New research from a New Mexico State University professor shows hesitancy toward the COVID-19 vaccine is much more prevalent among Hispanic and Black adults in the United States when compared to the overall hesitancy rate for the general American population.
Jagdish Khubchandani, professor of public health sciences at NMSU, analyzed 13 studies conducted in the U.S. that examined COVID-19 vaccine hesitancy among 107,841 American adults. He focused his research on the data related to Hispanics and African Americans, the two largest minority groups in the U.S.
“Little is known about the extent of COVID-19 vaccination hesitancy in racial and ethnic minorities and whether there are unique sociodemographic and cognitive correlates associated with vaccine hesitancy,” Khubchandani said.
His findings, published in the journal Brain, Behavior, and Immunity, show the overall vaccine hesitancy rate was 41.6 percent for African American adults and 30.2 percent for Hispanic adults across the 13 studies. By comparison, the hesitancy rate for all participants in the studies was 26.3 percent.
Khubchandani, who wrote the paper with NMSU graduate student Yilda Macias, said predictors of vaccine hesitancy in African Americans and Hispanics included sociodemographic characteristics such as age, gender, income, education and household size.
Other predictors of vaccine hesitancy included medical mistrust and history of racial discrimination; exposure to myths and misinformation; perceived risk of getting infected with COVID-19; beliefs about vaccines and past vaccine compliance; and concerns about the safety, efficacy and side effects from the COVID-19 vaccines.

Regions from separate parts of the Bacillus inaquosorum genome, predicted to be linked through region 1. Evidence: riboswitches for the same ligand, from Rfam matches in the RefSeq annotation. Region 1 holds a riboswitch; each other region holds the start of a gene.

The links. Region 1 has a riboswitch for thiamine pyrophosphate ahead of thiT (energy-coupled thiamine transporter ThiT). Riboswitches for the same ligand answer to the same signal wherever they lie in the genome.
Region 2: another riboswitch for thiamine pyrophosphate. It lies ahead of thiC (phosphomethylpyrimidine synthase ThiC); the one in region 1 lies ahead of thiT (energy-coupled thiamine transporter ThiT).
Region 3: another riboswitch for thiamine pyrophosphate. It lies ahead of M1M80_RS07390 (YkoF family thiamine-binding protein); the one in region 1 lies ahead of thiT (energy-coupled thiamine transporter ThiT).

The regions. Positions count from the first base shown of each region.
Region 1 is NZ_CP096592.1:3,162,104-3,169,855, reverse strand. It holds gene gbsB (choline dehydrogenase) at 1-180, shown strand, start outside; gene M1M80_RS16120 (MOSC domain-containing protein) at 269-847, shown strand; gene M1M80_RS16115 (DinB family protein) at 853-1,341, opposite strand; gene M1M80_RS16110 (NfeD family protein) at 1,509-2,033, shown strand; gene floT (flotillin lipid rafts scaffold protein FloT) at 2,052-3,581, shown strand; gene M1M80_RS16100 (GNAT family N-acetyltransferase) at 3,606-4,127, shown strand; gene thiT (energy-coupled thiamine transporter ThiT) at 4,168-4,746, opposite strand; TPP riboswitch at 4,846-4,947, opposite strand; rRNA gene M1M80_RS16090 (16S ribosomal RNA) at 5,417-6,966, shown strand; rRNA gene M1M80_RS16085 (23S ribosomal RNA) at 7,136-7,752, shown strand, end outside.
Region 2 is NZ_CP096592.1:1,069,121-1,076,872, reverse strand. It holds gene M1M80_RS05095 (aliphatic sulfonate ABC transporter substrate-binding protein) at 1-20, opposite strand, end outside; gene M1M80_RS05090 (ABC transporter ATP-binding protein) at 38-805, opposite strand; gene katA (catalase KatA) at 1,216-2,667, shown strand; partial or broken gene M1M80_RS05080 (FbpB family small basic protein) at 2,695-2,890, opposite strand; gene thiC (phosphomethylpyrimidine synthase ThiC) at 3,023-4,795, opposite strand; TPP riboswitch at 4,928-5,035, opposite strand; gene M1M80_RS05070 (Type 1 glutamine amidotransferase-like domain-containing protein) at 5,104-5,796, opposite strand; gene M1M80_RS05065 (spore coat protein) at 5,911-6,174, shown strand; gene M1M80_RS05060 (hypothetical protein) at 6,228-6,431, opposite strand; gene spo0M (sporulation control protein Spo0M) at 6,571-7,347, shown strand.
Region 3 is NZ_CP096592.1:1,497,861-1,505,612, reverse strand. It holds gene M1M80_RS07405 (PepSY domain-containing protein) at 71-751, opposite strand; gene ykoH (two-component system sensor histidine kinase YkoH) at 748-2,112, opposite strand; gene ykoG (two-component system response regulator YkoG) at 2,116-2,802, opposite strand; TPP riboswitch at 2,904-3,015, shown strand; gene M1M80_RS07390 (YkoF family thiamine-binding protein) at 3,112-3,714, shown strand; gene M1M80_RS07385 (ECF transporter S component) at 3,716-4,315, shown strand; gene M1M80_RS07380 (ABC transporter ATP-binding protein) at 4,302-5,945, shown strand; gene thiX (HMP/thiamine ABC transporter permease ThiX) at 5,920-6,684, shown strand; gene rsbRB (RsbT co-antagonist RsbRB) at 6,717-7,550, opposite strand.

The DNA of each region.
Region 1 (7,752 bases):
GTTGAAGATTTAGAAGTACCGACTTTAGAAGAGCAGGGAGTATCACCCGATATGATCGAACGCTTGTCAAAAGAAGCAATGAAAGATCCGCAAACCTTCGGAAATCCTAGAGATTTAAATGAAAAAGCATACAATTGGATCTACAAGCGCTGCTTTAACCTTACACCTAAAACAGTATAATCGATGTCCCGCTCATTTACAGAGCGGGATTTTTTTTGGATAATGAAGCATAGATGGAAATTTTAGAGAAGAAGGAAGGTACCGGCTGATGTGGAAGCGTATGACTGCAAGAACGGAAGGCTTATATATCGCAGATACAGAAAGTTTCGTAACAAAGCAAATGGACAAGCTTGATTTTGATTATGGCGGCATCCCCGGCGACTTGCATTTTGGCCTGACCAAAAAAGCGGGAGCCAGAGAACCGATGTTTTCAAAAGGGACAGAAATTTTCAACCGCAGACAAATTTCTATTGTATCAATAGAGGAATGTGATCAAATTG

The high prevalence of COVID-19 vaccine hesitancy among African Americans and Hispanics is concerning for several reasons, Khubchandani said.
He noted that the pandemic has disproportionately affected racial and ethnic minorities – populations that have experienced COVID-19-related hospitalizations and deaths in greater numbers. He also pointed out that before the pandemic, chronic diseases and poorer health outcomes were more prominent among minorities.
“Not getting a COVID-19 vaccine may further increase their risk of morbidity and premature mortality in these populations,” he said. “Minorities also frequently engage in low-wage and essential work, increasing their exposure to COVID-19. Vaccination should be a priority among these groups.”
Another barrier for minority populations is vaccine access, Khubchandani said. Reports he reviewed suggested minority-dominated, socially-deprived communities in the U.S. were not receiving proportionate allocations of COVID-19 vaccines or had lower coverage.
Khubchandani said vaccine hesitancy in minority populations is not a monolithic concept but will require multipronged individual and population-based interventions. The study outlines eight key recommendations based on what Khubchandani calls the “five C’s concept.” The suggestions include reducing complacency and constraints, increasing confidence and calculations in favor of getting vaccines, and promoting collective responsibility.
“Unless a proactive approach is adopted, COVID vaccination rates in certain populations will continue to remain lower than what is desirable,” he said.
To read the study, visit https://www.sciencedirect.com/science/article/pii/S2666354621000806.